India Inc disappointed as RBI keeps rates unchanged

India Inc on Wednesday expressed disappointment saying a rate cut was needed to provide fillip to the flagging industrial economy and stimulate consumption that has been hit by demonetisation.

By: Express Web Desk | New Delhi | Updated: December 7, 2016 7:09 pm
RBI, repo rate, rbi rate cut, rbi policy review, monetary policy committee, news, rbi news, rate cut, cash reserve ration, news, india news, urjit patel, rbi governor urjit patel RBI Governor Urjit Patel announcing the bi-monthly monetary policy. Express Photo/Pradip Das

With RBI belying expectations of a rate cut, India Inc on Wednesday expressed disappointment saying a rate cut was needed to provide fillip to the flagging industrial economy and stimulate consumption that has been hit by demonetisation. Taking markets by surprise, the RBI kept short-term lending rate unchanged even as the central bank lowered GDP growth rate to 7.1 per cent and short-term disruption in economic activities due to demonetisation. All the six members of Monetary Policy Committee headed by RBI Governor Urjit Patel voted in favour of the decision. In view of disruption in economic activities due to demonetisation, RBI lowered growth forecast from 7.6 per cent to 7.1 per cent for the current fiscal.

WATCH | Reserve Bank Of India Keeps Repo Rate Unchanged Post Demonetisation

Here are some reactions

Harshavardhan Neotia,Ficci President: At this juncture, a 50 bps point cut in the repo rate would have provided the needed boost to the flagging industrial economy. The consumption demand has been impacted post demonetisation and a rate cut would have given a strong signal to the consumers and to the industry as well. Amidst a highly uncertain global environment, the impetus for growth will have to come from the domestic economy.

Sunil Kanoria, Assocham President: The underlying message is that the things at this stage seem to be in a state of flux even as the RBI itself has revised downward the estimates of the GVA by 50 basis points. How the demonetisation would play out for growth, lending rates or even inflation is not clear.

T S Bhasin, EEPC India Chairman: The exporting community is still facing problems with regard to production and reaching consignments to the ports. The exporters were also expecting some special window for the labour intensive sectors at least with regard to lower rate of interest

Arun Singh, Lead Economist, Dun & Bradstreet India: Demonetisation of high value notes is a step in the right direction in curbing the illicit economy and moving towards a cash-less and transparent economy. While this move is expected to impact overall GDP growth negatively in the immediate future, it will benefit the economy in the medium to long term. Even if this measure does not eliminate the cash flow of black money, it would certainly raise the costs and risks of such activities significantly in future. Improved tax collection, increase in savings, transparency in the system and proliferation of a cashless economy are the big positives for the economy going ahead.

“Although the dent in consumer demand, especially in the rural segment, and expected moderation in the money supply are likely to exert downward pressure on inflation, government spending is anticipated to increase and is likely to pull-in the private investment, which is a big positive for long term economic growth.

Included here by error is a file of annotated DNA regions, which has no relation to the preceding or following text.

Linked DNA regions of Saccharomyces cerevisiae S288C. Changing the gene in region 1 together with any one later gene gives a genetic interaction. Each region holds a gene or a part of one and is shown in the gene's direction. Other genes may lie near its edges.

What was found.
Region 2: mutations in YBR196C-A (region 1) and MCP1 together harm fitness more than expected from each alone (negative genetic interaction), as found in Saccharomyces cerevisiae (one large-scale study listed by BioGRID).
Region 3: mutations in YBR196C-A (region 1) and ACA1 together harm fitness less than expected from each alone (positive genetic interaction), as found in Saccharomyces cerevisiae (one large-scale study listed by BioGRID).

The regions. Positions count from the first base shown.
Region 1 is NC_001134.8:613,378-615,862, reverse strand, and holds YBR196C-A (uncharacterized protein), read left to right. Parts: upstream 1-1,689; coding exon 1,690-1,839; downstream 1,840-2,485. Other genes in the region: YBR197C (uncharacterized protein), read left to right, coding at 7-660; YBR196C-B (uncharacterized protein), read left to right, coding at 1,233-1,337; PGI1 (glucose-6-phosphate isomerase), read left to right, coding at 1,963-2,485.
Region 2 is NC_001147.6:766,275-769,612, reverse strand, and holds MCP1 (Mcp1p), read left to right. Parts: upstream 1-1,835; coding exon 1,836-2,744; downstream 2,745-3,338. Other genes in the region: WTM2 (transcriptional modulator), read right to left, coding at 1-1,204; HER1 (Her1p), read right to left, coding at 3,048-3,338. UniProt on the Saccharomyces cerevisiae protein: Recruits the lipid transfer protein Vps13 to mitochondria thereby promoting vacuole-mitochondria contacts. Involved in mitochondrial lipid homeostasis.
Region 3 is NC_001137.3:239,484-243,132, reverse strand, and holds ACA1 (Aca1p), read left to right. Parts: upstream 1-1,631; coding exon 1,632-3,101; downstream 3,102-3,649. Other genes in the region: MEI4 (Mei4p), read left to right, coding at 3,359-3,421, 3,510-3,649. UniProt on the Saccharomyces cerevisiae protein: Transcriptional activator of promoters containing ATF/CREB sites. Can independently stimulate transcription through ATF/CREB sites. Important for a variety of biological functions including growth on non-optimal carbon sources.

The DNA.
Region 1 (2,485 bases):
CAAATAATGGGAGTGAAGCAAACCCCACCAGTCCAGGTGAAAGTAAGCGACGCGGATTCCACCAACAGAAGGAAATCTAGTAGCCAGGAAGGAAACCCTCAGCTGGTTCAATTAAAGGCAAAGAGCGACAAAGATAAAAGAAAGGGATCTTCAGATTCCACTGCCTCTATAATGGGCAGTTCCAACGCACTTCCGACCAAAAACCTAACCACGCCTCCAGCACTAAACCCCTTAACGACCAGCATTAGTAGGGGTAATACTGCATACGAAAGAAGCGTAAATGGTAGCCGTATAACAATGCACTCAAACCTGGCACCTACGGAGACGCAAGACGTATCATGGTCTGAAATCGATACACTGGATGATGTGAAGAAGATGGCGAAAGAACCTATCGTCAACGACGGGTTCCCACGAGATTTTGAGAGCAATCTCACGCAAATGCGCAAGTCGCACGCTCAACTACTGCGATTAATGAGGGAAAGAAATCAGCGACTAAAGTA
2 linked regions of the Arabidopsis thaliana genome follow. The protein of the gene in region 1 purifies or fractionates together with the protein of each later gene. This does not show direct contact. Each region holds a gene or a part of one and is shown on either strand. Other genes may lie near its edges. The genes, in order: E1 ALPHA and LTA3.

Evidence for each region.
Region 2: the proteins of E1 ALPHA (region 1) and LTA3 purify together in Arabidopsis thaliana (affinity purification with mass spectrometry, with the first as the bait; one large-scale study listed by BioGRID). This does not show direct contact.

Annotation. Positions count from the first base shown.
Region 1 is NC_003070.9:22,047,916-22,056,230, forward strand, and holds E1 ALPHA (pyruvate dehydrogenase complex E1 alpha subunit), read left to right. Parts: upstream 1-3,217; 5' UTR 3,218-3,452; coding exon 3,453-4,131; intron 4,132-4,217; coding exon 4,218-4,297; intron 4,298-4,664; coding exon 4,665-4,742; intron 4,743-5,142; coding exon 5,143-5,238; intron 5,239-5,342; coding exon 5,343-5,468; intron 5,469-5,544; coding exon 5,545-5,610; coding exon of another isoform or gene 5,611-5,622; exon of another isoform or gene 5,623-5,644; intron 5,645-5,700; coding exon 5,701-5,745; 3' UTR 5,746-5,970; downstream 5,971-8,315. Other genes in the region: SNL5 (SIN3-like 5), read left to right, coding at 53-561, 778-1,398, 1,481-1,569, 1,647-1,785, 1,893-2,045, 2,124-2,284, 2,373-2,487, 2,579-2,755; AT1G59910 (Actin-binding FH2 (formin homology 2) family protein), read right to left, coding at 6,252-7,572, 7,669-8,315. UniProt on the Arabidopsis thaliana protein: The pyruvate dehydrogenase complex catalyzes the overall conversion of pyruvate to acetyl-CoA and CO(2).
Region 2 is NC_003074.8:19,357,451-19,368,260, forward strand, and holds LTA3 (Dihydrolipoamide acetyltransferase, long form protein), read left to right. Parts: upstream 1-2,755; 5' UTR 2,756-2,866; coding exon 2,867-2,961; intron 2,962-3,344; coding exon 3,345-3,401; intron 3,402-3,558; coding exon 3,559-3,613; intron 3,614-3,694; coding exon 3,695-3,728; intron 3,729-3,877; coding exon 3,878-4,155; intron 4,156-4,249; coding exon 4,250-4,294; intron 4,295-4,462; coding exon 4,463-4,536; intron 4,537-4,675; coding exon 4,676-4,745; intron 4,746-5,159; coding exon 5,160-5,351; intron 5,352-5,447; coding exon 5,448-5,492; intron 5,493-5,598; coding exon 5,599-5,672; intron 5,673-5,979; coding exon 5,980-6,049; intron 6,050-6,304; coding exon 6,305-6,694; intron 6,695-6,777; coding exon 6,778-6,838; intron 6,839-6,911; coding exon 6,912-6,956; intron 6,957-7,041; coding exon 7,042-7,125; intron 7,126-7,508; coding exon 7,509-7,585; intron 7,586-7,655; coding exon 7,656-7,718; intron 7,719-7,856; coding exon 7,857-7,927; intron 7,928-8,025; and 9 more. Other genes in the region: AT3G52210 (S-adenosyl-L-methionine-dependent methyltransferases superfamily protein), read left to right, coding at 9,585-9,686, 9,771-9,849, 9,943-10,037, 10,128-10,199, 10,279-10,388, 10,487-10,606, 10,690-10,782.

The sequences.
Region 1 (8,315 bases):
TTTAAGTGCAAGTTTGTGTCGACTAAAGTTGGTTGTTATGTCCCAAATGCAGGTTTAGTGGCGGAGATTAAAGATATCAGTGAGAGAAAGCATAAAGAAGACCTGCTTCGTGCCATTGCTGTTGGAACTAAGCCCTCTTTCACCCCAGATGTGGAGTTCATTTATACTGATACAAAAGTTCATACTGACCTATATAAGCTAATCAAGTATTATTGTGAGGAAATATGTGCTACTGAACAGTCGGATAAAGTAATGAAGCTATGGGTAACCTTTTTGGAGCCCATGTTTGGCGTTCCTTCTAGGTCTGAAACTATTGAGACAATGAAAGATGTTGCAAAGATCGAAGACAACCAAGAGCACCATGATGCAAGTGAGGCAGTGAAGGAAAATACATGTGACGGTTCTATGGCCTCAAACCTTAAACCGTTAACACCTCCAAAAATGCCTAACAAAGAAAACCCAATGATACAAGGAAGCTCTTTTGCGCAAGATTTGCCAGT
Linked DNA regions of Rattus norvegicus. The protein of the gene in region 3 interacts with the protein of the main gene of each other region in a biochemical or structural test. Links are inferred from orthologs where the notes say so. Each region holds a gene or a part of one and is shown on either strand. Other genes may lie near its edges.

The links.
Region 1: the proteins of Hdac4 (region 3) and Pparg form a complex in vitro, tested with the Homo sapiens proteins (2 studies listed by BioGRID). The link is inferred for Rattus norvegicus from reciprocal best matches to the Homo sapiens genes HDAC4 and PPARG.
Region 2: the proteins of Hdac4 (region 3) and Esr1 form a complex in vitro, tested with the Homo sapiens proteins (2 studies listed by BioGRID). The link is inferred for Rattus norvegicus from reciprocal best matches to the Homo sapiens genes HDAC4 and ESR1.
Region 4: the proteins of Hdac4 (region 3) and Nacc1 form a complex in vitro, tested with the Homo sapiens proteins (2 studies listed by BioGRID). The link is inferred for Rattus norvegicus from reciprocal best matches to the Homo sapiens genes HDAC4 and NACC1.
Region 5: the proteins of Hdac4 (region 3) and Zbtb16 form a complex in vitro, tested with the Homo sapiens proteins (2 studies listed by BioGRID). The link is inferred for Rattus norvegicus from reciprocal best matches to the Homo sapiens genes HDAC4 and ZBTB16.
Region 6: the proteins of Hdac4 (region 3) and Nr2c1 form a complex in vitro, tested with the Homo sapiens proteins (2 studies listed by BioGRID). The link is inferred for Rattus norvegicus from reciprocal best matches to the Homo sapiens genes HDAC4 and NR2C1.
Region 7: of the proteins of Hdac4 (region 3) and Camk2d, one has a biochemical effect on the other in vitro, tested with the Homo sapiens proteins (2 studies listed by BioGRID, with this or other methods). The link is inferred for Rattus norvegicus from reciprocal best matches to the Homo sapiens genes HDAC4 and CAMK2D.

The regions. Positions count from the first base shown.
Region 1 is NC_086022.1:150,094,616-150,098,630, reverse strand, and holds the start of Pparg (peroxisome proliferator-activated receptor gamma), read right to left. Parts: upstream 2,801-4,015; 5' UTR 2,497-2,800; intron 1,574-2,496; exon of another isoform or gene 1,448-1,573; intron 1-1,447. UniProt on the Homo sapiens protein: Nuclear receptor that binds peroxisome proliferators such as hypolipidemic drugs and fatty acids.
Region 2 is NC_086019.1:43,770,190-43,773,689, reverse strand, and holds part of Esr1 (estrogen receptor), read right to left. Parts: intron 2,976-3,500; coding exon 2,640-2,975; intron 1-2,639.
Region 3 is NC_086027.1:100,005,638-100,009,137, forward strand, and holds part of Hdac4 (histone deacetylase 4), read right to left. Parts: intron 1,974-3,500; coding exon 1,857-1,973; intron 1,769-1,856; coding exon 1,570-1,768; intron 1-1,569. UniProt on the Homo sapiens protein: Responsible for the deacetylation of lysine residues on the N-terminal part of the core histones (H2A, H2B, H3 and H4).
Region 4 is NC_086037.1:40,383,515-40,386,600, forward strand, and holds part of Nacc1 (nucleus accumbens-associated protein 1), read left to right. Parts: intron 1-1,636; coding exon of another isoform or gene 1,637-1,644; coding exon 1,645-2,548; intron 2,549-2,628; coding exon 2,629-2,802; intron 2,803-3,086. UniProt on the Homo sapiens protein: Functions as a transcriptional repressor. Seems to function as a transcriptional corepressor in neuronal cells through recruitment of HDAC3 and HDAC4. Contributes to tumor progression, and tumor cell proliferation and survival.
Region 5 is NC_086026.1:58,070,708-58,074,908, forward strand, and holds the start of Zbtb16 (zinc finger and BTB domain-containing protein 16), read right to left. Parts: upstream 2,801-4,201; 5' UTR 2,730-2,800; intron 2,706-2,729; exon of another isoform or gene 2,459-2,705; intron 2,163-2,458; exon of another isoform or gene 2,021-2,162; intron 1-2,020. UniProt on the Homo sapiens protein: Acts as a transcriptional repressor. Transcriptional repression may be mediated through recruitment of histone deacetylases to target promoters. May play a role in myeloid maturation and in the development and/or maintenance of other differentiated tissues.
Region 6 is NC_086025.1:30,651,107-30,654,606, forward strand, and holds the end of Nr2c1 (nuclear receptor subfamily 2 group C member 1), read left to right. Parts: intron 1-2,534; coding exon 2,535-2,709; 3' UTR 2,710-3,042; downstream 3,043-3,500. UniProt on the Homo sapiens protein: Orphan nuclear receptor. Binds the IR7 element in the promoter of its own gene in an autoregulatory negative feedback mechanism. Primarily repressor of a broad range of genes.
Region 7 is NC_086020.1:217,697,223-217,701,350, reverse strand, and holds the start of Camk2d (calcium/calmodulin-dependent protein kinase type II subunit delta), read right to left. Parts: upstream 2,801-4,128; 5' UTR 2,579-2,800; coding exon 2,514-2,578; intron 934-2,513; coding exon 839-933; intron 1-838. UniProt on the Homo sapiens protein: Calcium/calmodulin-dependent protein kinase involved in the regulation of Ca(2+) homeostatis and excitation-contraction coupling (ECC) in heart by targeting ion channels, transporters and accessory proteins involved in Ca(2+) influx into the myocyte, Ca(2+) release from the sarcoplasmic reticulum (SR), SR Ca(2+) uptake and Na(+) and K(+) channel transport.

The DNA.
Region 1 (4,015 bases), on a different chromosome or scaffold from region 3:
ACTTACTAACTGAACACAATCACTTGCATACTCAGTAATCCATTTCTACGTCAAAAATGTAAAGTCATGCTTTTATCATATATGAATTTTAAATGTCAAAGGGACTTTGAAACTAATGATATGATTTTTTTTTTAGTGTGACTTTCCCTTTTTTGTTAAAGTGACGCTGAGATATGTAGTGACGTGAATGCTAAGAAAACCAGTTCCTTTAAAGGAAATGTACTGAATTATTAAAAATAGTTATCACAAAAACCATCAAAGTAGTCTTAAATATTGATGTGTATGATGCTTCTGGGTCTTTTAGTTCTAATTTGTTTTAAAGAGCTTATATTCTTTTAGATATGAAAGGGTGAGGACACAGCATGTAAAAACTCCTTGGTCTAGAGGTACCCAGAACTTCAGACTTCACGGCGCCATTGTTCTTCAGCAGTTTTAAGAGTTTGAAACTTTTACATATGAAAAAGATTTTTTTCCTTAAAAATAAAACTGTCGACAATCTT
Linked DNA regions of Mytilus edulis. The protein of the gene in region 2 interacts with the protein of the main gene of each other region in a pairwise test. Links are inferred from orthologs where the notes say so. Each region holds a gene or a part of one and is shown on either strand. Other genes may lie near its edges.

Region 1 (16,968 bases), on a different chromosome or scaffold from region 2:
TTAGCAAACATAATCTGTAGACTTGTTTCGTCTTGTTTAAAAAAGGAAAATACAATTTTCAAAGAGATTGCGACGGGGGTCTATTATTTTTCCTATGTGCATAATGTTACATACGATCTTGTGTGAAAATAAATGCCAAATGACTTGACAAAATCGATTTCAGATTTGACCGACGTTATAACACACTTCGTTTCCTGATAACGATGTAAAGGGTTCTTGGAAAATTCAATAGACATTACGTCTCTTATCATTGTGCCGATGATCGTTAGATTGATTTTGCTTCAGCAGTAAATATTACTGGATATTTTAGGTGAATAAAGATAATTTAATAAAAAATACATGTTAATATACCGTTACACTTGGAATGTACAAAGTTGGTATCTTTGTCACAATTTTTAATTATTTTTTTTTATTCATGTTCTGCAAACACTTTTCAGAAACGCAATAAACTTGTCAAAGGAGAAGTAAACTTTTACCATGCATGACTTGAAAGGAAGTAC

Surendra Hiranandani, Chairman & Managing Director of House of Hiranandani: Considering the current economic situation, it is disappointing that the RBI has chosen to maintain status quo on policy rates. A 25 bps was widely factored in as it would have provided some cushion from the impact of demonetization. While it is anticipated that the Fed might increase rates from December, so reducing rates here could have an inflationary effect in the medium term, we have to remember that post demonetization, the downside risks to growth has increased significantly. This coupled with sluggish credit off take over the last few months has dampened economic activity across all the sectors. There is an urgent need to focus on growth and create more jobs that will strengthen the economy. A rate cut in the February policy seems inevitable now as the Central Bank would have got better clarity by then on the impact of demonetization.

The highlight of the policy was the withdrawal of incremental CRR that will have an immediate effect of 25 bps and provide further liquidity in the system. This will definitely help the banks to drop lending rates, thereby giving the economy, a much-needed breather. The amalgamation of lower interest rates alongside the various progressive measures taken by the government towards deregulation may revive demand in the real estate sector.

Mrinal Sinha, Chief Operating Officer of MobiKwik: In India, number of bank card holders and users differ significantly and this step will help close this gap. This will further boost online payments and card acceptance infrastructure. In the past few weeks, we have seen a surge in usage of many digital payment platforms, be it wallets, cards or netbanking. Zaakpay, our payment gateway has observed a substantial jump in card payments too.

(With inputs from PTI)

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